In an illegal court, the high priest gathers to bring false accusations against Jesus to be able to take him to the Roman governors to ensure he is crucified. Peter follows at a distance (26:58). Many false witnesses come to accuse Jesus, but nothing wrong can be found (26:59-60). Jesus, the Lamb of God who takes away the sin of the world, is himself sinless and pure. The high priest, in desperation, asks him directly, and with religious force, to tell them whether he is the Christ, the Son of God (26:63). Jesus puts the words back on his lips: “You have said so” (26:64). In the high priest’s accusation there is truth. He is pointing out that their driving towards charges against him in the end rests on their opposition to his central claim to be their, and the world’s, Messiah, the Son of God. But the priest, of course, interprets this as blasphemy (26:65). Jesus, to them a mere man, is claiming to be God. So they start to beat him up, spit on him, mercilessly mock him: Christ, prophesy to us! (26:67-68). They are like schoolyard bullies turning on their victim.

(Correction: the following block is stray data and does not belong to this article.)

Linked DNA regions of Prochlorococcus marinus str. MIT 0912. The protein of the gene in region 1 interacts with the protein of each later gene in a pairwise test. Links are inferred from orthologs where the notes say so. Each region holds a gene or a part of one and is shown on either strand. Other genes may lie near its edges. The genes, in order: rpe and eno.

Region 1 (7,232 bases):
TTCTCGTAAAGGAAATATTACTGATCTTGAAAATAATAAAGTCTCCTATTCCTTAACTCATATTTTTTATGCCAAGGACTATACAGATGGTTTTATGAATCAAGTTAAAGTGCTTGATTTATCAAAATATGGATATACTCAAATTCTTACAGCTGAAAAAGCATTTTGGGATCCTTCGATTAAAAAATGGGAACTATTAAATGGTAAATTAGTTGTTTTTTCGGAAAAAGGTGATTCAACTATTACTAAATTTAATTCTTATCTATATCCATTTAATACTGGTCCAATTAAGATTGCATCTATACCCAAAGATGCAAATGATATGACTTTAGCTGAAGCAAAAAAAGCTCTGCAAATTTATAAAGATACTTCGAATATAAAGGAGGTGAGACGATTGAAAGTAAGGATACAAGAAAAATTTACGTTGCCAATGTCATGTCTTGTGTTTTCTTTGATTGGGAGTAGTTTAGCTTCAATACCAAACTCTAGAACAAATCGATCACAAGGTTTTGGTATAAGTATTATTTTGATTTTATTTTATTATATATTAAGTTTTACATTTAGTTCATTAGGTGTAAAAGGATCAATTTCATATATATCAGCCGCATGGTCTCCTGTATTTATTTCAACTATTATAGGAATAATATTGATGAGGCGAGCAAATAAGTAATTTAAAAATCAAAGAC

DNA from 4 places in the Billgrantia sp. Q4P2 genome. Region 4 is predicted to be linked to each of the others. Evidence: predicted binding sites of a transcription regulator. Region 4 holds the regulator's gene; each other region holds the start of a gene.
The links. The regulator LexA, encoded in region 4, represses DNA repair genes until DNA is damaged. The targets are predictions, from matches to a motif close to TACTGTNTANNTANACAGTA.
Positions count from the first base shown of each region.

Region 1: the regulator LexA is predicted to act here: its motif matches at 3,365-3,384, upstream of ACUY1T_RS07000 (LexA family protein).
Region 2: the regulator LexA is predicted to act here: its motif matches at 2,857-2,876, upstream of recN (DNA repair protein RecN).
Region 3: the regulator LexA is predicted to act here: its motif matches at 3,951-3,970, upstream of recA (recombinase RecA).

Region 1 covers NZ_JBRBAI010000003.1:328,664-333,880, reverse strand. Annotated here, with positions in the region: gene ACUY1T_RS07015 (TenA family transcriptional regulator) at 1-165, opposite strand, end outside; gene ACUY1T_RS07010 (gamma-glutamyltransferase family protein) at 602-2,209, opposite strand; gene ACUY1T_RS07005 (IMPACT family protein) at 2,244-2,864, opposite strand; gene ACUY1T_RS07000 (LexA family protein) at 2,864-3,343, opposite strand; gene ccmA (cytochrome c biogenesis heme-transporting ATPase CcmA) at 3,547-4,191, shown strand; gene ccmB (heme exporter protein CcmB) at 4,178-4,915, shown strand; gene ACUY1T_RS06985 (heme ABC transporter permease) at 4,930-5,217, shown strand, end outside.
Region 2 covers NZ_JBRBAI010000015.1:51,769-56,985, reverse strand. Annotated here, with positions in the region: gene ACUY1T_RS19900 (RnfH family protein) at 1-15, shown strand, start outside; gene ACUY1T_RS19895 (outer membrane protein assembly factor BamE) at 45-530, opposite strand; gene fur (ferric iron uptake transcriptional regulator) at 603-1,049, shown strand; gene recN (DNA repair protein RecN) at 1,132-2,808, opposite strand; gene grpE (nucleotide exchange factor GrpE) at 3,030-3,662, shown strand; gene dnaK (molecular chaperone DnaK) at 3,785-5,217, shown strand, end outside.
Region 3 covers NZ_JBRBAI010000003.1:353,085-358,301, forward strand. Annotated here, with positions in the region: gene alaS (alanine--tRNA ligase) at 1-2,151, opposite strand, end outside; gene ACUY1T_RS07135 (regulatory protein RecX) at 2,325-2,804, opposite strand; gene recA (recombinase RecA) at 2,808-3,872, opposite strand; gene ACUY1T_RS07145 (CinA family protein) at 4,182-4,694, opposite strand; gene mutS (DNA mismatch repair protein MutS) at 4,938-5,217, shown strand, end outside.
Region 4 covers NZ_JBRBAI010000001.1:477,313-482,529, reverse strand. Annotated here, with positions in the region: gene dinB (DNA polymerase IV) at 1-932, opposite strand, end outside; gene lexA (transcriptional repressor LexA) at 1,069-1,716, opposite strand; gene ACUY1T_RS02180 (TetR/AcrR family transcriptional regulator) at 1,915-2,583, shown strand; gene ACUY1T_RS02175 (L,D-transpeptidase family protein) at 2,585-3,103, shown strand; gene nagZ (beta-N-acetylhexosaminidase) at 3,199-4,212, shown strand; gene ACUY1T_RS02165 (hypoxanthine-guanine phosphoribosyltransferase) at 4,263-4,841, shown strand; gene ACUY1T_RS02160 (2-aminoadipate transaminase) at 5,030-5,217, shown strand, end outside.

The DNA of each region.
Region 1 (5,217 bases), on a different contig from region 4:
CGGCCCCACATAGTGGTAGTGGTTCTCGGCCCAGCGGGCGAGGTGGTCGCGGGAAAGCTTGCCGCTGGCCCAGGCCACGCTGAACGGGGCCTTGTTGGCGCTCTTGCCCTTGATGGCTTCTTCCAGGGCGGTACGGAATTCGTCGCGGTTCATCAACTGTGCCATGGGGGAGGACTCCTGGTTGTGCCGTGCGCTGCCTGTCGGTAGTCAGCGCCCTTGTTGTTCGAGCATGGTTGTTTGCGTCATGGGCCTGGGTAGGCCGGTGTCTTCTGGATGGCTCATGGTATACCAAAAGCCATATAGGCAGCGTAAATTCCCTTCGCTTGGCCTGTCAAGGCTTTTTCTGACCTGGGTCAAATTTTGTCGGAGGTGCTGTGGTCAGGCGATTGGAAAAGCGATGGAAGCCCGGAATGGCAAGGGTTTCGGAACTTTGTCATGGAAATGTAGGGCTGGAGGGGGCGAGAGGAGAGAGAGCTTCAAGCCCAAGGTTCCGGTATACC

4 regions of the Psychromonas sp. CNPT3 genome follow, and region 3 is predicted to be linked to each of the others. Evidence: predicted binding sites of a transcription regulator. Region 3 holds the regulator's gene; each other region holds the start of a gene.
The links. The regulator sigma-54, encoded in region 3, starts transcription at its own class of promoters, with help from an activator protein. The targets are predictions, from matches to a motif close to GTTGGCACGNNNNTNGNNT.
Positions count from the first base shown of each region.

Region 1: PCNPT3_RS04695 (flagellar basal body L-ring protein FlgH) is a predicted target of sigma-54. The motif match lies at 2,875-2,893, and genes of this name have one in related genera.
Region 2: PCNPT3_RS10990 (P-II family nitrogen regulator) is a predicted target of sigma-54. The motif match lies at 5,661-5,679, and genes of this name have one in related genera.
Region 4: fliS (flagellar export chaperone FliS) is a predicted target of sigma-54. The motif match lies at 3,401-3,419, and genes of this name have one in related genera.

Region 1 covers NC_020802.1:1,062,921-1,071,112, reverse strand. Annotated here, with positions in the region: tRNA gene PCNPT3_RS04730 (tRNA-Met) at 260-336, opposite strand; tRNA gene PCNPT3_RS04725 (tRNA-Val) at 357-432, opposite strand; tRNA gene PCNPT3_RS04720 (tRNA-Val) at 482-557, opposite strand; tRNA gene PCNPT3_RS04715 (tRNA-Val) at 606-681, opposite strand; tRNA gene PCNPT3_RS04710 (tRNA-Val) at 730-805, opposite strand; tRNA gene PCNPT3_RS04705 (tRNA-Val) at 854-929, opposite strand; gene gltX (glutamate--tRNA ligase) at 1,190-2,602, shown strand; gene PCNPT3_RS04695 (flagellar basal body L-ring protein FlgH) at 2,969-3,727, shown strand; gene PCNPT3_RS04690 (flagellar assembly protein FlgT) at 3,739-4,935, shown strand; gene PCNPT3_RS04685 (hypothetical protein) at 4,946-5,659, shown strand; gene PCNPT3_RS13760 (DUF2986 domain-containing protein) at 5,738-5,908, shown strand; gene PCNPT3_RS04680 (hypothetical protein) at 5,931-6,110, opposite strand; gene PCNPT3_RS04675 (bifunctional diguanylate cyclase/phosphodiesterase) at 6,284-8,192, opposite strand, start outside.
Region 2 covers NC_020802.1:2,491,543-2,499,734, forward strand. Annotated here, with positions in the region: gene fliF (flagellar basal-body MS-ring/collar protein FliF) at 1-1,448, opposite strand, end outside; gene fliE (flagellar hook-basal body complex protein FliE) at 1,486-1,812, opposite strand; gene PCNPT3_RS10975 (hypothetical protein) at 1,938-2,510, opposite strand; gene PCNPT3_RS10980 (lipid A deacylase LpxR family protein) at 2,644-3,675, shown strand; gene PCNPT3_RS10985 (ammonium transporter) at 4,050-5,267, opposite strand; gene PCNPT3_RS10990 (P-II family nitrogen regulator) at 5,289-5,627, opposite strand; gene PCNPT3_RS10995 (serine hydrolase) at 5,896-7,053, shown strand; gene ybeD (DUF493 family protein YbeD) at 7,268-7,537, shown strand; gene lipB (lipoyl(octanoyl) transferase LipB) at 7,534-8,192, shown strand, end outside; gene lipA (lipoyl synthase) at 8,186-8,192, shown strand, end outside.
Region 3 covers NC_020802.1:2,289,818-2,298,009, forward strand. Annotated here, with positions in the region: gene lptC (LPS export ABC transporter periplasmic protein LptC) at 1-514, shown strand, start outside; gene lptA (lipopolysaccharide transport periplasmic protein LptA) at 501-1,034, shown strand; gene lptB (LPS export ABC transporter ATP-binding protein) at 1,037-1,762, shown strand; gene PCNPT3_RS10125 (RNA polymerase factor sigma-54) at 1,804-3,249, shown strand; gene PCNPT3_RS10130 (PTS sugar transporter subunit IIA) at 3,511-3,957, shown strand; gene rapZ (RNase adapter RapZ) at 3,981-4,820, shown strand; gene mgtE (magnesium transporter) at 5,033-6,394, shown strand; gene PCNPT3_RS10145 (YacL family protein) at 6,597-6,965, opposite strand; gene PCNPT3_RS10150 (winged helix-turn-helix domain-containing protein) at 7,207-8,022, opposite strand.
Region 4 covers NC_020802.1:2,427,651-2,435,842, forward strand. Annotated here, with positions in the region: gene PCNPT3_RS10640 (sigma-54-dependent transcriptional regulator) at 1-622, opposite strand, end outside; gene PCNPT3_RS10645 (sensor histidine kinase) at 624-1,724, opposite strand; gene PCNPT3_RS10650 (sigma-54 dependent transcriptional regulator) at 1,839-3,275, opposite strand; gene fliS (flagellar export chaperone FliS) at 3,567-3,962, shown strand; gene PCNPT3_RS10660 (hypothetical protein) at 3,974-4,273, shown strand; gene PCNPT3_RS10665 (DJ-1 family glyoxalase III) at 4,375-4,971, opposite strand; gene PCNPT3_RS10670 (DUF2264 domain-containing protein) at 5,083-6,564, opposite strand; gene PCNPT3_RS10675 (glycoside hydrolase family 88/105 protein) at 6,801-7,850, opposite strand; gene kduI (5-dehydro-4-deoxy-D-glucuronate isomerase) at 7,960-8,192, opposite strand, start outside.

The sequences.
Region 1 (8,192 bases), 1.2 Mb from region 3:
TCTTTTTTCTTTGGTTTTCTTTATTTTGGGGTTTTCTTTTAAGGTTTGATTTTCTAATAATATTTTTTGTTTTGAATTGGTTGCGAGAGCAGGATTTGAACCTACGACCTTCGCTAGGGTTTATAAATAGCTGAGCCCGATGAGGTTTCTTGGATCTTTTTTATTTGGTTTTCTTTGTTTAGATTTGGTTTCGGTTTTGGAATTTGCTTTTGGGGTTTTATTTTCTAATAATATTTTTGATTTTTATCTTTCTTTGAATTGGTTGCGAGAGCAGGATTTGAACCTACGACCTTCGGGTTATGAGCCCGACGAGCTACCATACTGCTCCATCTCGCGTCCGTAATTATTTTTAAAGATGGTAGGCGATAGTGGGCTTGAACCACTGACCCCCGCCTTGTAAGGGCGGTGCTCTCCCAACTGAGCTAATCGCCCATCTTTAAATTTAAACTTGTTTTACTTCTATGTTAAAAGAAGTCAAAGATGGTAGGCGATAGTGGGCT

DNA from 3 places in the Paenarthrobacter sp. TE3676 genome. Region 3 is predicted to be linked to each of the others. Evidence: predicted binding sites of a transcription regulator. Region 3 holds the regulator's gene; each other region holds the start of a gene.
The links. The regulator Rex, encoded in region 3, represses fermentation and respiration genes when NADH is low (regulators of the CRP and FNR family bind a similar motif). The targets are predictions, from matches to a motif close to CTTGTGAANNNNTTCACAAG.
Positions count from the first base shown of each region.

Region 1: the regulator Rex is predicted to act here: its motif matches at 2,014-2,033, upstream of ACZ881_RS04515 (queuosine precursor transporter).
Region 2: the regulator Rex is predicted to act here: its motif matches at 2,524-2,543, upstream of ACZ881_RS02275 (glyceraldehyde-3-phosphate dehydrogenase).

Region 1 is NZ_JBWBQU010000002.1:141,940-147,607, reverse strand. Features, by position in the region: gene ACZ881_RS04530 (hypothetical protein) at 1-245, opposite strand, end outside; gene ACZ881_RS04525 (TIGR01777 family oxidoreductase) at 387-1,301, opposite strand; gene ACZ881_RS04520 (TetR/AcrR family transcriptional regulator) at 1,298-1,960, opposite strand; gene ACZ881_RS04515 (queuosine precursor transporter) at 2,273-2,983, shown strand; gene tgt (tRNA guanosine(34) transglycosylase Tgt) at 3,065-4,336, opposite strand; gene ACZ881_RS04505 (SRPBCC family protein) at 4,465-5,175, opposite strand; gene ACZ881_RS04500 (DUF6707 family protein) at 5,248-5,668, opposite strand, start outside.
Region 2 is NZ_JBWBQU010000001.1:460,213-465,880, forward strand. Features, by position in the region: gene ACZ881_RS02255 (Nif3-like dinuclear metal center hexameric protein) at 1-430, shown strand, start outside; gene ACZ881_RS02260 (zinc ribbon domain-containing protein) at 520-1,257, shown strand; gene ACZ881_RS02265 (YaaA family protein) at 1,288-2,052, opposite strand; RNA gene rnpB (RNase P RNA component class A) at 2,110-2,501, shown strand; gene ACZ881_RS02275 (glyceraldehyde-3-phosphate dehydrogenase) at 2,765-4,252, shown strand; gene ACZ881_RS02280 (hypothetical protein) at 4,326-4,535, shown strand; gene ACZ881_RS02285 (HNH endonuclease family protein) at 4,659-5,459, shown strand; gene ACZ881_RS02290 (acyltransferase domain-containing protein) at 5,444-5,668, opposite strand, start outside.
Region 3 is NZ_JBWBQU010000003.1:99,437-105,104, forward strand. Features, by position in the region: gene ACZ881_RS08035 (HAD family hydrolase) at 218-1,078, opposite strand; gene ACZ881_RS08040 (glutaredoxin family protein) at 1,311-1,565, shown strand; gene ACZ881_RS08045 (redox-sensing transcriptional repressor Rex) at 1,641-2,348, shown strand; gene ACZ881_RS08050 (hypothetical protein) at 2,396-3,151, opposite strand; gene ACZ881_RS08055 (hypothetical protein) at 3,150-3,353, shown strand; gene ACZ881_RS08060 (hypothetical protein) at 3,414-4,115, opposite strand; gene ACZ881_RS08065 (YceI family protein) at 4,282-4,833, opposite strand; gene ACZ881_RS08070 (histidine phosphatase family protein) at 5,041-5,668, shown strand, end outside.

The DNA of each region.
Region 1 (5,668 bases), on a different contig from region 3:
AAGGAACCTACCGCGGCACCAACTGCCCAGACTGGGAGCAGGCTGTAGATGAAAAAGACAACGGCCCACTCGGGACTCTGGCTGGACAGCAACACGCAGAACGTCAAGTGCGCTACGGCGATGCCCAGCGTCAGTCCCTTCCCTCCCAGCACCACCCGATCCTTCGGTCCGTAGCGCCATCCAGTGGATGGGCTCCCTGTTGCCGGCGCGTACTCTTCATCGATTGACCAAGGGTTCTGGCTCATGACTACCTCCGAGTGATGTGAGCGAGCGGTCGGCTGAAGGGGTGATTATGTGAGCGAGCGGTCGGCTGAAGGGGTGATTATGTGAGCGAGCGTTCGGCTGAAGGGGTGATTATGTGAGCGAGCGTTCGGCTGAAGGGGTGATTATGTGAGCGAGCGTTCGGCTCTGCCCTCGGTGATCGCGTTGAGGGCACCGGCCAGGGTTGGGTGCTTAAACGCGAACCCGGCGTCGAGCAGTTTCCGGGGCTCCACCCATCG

The irony, of course, is that for all their wickedness, the very thing that they are charging Jesus with is the same thing that Peter will deny. “I do not know what you mean” (26:70). He denies Jesus three times, and then, as Jesus predicted, the cock crows (26:74). Peter remembered what Jesus had said about how he would deny Jesus, and he goes out of the courtyard and weeps bitterly (26:75).
All this looks like a giant failure. Yet it is the foolishness of the cross which is the power of God. We—wicked, bad, sinners, worms that we are—can find healing at this moment of crucifixion. It is for us. It is for our sins. It means that we can be accepted by God on Christ’s behalf, who died, was mocked, and was crucified for us. Even if we betrayed Jesus.
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